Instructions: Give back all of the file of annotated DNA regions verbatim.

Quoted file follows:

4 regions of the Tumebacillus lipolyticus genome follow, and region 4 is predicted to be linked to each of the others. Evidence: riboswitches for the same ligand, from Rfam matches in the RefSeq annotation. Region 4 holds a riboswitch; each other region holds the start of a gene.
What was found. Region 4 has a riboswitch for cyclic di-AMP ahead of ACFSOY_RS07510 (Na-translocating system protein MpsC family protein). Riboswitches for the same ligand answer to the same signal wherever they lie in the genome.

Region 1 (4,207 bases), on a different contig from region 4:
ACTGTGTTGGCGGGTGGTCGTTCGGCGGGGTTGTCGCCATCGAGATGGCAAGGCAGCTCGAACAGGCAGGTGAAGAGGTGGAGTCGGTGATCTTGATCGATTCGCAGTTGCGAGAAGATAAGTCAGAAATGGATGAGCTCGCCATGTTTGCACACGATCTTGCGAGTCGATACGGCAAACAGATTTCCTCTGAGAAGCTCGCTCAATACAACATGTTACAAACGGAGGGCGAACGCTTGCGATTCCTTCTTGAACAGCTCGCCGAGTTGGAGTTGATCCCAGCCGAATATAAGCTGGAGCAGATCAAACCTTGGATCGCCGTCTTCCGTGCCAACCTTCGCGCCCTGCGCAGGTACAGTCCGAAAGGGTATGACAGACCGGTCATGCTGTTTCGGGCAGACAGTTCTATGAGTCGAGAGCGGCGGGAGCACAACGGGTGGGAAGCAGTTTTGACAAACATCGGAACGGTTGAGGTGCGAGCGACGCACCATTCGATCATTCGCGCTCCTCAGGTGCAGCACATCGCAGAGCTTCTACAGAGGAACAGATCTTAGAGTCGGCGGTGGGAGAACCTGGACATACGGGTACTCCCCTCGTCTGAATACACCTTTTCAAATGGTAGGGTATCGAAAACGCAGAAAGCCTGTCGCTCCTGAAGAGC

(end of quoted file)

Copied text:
4 regions of the Tumebacillus lipolyticus genome follow, and region 4 is predicted to be linked to each of the others. Evidence: riboswitches for the same ligand, from Rfam matches in the RefSeq annotation. Region 4 holds a riboswitch; each other region holds the start of a gene.
What was found. Region 4 has a riboswitch for cyclic di-AMP ahead of ACFSOY_RS07510 (Na-translocating system protein MpsC family protein). Riboswitches for the same ligand answer to the same signal wherever they lie in the genome.

Region 1 (4,207 bases), on a different contig from region 4:
ACTGTGTTGGCGGGTGGTCGTTCGGCGGGGTTGTCGCCATCGAGATGGCAAGGCAGCTCGAACAGGCAGGTGAAGAGGTGGAGTCGGTGATCTTGATCGATTCGCAGTTGCGAGAAGATAAGTCAGAAATGGATGAGCTCGCCATGTTTGCACACGATCTTGCGAGTCGATACGGCAAACAGATTTCCTCTGAGAAGCTCGCTCAATACAACATGTTACAAACGGAGGGCGAACGCTTGCGATTCCTTCTTGAACAGCTCGCCGAGTTGGAGTTGATCCCAGCCGAATATAAGCTGGAGCAGATCAAACCTTGGATCGCCGTCTTCCGTGCCAACCTTCGCGCCCTGCGCAGGTACAGTCCGAAAGGGTATGACAGACCGGTCATGCTGTTTCGGGCAGACAGTTCTATGAGTCGAGAGCGGCGGGAGCACAACGGGTGGGAAGCAGTTTTGACAAACATCGGAACGGTTGAGGTGCGAGCGACGCACCATTCGATCATTCGCGCTCCTCAGGTGCAGCACATCGCAGAGCTTCTACAGAGGAACAGATCTTAGAGTCGGCGGTGGGAGAACCTGGACATACGGGTACTCCCCTCGTCTGAATACACCTTTTCAAATGGTAGGGTATCGAAAACGCAGAAAGCCTGTCGCTCCTGAAGAGC